Thursday, January 21, 2016

The Fiend Without a Face


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WAR OF THE UNDEAD # 1 - 3 (IDW)
Release Date: January 1 - April 1, 2007 (Set in April 1945, following Hitler’s death)
Horror Crosses: Doctor Jekyll and Mister Hyde; Invisible Man (Universal); Dracula (IDW); Frankenstein (IDW); Hellboy (Comics); Fiend without a Face
Non-Horror Crosses: Spider-Man; Forbidden Planet
The Story: Nazis are trying to raise Hitler to lead an army of the undead.
Notes: The story opens with Jekyll a captive of the Nazis who want his secret formula. They also had a scientist with the secret of invisibility but he escaped and died of exposure. Griffin died in 1898 (per League of Extraordinary Gentlemen), but there have been stories that feature Geoffrey Radcliffe (from the sequel) posing as Griffin. It may be that it was Radcliffe that they had captured. I doubt claims of his death in this story though. The Dracula of this story would be the IDW version, brought in by this story. IDW also published Spike vs. Dracula, but that is the Dracula of the Buffy series, who is not the same. LIkewise this is the IDW Frankenstein being brought in here. Both Dracula and Frankenstein fit into the Nazi plot. There is also a gorilla with a brain visible in a glass dome, a reference to Hellboy. One of the brain monsters from the Fiend Without a Face also appears. Another monster is an SS officer made of bugs, perhaps referencing Spider-man’s foe Swarm. Finally, Robby the Robot appears. Robby is from one of the possible future timelines of the Horror Universe. Despite that, Robby tends to show up several times in the 20th century, likely thanks to time travellers.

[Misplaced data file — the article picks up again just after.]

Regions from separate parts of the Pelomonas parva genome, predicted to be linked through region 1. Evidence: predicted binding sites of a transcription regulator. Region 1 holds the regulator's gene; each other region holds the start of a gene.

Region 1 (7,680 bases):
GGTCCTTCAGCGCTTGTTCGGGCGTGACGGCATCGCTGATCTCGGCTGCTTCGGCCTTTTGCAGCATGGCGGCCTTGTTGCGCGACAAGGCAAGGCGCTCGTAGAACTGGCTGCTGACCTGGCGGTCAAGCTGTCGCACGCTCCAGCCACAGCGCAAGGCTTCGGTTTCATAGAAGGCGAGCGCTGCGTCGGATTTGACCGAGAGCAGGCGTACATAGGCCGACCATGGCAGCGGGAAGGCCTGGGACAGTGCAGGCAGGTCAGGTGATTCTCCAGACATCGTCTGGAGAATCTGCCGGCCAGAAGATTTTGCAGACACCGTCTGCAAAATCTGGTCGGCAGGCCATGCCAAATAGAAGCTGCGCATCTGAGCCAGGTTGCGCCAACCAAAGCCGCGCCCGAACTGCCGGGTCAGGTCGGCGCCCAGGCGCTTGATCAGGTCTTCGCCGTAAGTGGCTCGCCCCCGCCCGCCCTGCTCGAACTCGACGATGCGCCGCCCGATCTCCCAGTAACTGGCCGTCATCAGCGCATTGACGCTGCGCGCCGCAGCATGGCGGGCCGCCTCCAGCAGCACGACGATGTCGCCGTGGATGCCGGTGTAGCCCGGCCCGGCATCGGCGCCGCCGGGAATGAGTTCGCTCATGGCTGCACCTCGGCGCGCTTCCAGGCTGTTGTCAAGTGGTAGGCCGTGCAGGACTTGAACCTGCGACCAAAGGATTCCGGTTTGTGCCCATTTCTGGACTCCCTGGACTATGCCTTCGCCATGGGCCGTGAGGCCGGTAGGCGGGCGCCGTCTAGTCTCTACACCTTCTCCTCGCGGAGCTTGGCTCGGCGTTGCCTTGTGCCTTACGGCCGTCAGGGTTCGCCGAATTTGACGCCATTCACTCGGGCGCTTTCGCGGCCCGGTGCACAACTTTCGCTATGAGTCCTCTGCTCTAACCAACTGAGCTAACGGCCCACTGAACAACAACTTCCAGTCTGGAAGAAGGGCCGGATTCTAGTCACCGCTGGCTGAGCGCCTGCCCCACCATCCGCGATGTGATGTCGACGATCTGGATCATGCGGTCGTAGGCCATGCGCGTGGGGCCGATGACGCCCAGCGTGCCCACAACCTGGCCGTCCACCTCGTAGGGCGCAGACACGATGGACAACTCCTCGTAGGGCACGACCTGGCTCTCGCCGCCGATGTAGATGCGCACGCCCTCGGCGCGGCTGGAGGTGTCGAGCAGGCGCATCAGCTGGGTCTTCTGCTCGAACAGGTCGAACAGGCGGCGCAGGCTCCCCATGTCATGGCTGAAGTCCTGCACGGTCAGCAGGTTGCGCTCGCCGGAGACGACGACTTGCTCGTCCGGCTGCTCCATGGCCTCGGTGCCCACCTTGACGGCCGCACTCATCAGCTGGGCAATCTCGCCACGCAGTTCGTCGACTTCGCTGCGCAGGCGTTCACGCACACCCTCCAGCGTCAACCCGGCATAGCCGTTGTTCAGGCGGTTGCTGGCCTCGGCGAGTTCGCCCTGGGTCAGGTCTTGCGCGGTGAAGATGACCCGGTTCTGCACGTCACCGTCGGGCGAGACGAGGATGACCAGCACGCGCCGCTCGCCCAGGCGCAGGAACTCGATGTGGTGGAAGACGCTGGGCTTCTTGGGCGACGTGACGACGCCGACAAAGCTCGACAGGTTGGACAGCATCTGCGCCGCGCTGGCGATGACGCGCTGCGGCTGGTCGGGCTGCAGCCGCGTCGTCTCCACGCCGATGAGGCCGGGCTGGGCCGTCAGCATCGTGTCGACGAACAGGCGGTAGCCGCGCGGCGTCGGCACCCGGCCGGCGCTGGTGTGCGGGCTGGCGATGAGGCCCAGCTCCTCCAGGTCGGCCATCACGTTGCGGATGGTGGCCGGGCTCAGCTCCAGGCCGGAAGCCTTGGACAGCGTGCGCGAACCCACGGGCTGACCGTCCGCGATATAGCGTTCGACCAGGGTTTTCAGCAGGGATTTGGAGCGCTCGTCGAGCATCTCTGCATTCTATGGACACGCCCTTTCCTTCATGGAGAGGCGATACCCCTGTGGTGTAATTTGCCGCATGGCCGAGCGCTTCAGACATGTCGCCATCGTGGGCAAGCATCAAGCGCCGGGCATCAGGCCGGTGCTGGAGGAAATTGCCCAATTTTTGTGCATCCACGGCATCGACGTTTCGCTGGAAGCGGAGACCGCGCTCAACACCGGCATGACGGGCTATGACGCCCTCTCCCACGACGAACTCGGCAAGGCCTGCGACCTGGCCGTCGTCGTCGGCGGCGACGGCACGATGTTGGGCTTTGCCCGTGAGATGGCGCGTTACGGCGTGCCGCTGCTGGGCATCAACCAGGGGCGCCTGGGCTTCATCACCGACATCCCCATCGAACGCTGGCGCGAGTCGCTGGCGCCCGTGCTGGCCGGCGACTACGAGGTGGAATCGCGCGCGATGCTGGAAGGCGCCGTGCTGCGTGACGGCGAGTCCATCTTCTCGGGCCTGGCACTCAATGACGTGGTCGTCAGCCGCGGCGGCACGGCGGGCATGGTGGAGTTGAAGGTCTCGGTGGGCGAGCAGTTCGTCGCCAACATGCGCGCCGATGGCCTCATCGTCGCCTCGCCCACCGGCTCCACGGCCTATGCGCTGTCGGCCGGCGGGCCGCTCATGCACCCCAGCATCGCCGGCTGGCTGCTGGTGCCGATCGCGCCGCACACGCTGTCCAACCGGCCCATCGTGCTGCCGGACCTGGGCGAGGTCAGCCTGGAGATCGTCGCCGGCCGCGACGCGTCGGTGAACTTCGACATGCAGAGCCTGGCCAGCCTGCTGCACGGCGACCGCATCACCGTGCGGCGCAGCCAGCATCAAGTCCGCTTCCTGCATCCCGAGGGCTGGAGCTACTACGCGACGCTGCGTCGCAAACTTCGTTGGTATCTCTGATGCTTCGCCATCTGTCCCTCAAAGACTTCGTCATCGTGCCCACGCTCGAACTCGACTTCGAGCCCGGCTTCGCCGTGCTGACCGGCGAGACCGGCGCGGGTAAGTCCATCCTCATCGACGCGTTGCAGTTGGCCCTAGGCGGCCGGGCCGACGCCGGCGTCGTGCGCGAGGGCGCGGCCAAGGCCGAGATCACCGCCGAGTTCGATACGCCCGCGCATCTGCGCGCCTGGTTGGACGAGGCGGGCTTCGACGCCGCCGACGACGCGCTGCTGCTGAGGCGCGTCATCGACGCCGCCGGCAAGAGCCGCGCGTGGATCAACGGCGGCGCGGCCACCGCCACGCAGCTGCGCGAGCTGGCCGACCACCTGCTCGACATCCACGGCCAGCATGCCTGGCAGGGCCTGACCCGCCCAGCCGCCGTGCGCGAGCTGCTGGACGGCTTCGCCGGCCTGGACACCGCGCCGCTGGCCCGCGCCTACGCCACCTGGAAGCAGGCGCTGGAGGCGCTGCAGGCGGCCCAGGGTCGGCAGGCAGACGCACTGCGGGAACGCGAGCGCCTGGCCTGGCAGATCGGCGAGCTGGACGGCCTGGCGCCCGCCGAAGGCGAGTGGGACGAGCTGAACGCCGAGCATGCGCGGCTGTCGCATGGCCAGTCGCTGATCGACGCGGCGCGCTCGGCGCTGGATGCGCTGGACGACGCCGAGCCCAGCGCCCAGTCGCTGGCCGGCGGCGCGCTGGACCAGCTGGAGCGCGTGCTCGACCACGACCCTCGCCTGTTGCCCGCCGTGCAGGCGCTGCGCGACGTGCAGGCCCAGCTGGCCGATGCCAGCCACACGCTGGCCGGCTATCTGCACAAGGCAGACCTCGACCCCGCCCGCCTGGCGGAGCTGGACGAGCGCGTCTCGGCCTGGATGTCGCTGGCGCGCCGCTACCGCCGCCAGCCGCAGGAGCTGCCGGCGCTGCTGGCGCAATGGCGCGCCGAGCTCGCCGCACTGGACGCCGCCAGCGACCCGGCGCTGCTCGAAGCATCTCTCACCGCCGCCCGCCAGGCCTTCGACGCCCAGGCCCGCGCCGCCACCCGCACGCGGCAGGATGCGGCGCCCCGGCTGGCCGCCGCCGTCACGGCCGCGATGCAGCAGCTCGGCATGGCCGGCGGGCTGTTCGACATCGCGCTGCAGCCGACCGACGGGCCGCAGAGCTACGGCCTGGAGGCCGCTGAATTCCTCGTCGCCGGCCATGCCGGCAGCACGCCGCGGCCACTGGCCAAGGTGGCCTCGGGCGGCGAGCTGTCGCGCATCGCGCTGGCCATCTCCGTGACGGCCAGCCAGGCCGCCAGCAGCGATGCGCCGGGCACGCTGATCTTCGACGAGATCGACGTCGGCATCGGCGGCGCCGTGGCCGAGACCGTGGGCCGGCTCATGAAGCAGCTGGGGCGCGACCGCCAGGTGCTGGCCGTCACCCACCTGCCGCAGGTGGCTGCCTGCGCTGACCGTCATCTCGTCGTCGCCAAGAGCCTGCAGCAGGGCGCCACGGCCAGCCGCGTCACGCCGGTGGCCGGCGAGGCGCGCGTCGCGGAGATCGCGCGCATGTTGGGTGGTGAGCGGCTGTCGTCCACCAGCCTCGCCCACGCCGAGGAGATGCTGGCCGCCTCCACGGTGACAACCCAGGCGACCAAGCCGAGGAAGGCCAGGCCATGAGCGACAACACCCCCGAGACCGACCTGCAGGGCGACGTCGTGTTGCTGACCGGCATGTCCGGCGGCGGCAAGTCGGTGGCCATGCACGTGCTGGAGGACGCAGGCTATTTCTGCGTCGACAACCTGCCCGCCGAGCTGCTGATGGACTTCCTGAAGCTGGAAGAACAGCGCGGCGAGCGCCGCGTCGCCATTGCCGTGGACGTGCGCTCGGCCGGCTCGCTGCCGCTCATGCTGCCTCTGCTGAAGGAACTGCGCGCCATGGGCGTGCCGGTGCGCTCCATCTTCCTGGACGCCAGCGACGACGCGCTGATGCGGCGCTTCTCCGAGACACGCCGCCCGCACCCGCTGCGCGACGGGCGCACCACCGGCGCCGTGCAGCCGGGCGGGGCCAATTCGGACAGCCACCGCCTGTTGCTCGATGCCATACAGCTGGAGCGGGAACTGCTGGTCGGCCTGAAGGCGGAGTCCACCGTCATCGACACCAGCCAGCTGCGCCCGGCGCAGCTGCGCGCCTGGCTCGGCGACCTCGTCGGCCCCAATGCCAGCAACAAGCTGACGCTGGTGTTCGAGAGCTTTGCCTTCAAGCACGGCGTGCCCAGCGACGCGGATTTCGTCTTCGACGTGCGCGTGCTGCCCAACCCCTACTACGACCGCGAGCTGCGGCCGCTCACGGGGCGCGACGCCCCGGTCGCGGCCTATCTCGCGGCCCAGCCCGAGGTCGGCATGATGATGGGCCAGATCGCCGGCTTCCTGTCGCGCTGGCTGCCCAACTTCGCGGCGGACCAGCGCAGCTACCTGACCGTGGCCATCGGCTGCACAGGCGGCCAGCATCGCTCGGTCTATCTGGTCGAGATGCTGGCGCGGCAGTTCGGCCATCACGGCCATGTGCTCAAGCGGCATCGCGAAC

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1958--THE FIEND WITHOUT A FACE--Invisible atomic monsters attack a U.S. Armed Forces base and the local residents.  This film has been referenced in IN DARKEST HOLLYWOOD: CINEMA AND APARTHEID, THE IRON GIANT, LOONEY TUNES: BACK IN ACTION, and CINEMASSACRE'S MONSTER MADNESS:  THE BRAIN.  It has been featured in IT CAME FROM HOLLYWOOD, BLODDY NEW YEAR, INVASION EARTH:  THE ALIENS ARE HERE, MONSTERS FROM THE ID, and CINEMASSACRE'S MONSTER MADNESS:  THE FIEND WITHOUT A FACE.  It has been spoofed in DEAD END and CHICK FLICK:  THE MIRACLE MIKE STORY.  

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LOONEY TUNES: BACK IN ACTION (FILM)
Release Date: November 9, 2003 (Contemporary Setting)
Series: Looney Tunes
Horror Crosses: Scooby-Doo! (See Notes); This Island Earth; Fiend without a Face
Non-Horror Crosses: Doctor Who (Peter Cushing); Forbidden Planet; Robert the Robot; The Jack Benny Program